Royce saw to his horse’s needs; then, finding a suitable place, he unrolled his blanket and lay down. “I take it we’re camping here, then?” Royce said nothing, still refusing to acknowledge his existence. “You could have said, ‘We’re going to bed down here for the rest of the night.’ No, wait, you’re right, too much. How about ‘sleeping here’? Two words. Even you could manage that, right? I mean, I know you can talk. You had plenty to say back in Arcadius’s office. Couldn’t keep the words from coming out then, but no, utterly impossible to indicate in any way that we’ll be stopping here for the night.” Hadrian dismounted and began unloading Dancer. “How long were we on the road?” He paused to look up at the moon. “What? Five, six hours? Not a damn word. Getting chilly out, don’t you think, Hadrian? Moon looks like a fingernail, ain’t that right, Hadrian? That tree looks like a goddamn bear, don’t it, Hadrian? Nothing. By the way, in case you hadn’t noticed, I was attacked by a goshawk and a pig-riding dwarf that shot eggs at me with a sling. I was knocked from my horse and wrestled with the dwarf, the hawk, and the pig for what had to be half an hour. The dwarf kept smashing eggs in my face, and that ruddy pig pinned me down, licking them off. I only got away because the dwarf ran out of eggs. Then the hawk turned into a moth that became distracted by the light of the moon.” Royce shifted to his side, hood up. “Yeah, well … thank Maribor and Novron I didn’t need your help that time.” “Didn’t care for my help too much in the stable,” Royce said. “It speaks!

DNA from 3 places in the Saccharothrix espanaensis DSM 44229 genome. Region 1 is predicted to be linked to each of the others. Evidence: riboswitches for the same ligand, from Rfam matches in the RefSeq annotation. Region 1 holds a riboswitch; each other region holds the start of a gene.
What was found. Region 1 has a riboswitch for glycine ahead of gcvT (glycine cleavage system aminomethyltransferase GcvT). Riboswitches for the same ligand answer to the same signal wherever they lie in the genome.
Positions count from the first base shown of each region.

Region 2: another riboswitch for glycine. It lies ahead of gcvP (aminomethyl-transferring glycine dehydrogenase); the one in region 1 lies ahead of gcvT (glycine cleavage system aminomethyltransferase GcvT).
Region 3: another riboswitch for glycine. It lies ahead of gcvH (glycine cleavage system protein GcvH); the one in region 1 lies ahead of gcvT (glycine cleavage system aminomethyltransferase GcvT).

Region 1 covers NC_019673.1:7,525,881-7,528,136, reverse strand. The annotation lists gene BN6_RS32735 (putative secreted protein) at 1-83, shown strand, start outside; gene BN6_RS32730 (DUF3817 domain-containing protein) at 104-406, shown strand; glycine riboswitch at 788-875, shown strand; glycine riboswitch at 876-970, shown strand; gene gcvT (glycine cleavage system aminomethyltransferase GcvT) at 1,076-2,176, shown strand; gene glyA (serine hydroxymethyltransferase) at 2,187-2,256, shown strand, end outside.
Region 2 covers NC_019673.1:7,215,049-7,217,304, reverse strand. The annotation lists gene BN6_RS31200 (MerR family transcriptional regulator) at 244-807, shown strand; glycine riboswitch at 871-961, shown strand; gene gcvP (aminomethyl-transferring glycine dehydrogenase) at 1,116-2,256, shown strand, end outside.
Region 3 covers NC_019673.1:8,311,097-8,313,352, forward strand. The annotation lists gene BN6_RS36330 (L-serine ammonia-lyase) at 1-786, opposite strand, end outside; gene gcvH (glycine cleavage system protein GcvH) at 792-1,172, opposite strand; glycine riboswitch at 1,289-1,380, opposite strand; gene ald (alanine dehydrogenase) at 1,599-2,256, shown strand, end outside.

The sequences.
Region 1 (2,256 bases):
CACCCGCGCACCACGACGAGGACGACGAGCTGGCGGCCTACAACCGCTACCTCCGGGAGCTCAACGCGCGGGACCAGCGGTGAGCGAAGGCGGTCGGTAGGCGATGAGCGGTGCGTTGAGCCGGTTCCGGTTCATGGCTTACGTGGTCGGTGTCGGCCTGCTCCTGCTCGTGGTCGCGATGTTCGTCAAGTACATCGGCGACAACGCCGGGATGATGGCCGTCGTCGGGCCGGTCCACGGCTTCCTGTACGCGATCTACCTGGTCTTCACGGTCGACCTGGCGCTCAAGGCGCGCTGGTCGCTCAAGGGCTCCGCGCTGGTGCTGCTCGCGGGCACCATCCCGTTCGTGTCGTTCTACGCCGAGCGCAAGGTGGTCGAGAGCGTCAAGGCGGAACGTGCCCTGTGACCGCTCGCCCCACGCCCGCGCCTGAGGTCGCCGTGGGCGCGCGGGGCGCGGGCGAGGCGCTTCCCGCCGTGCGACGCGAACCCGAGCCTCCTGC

Michael J. Sullivan (The Crown Tower (The Riyria Chronicles, #1))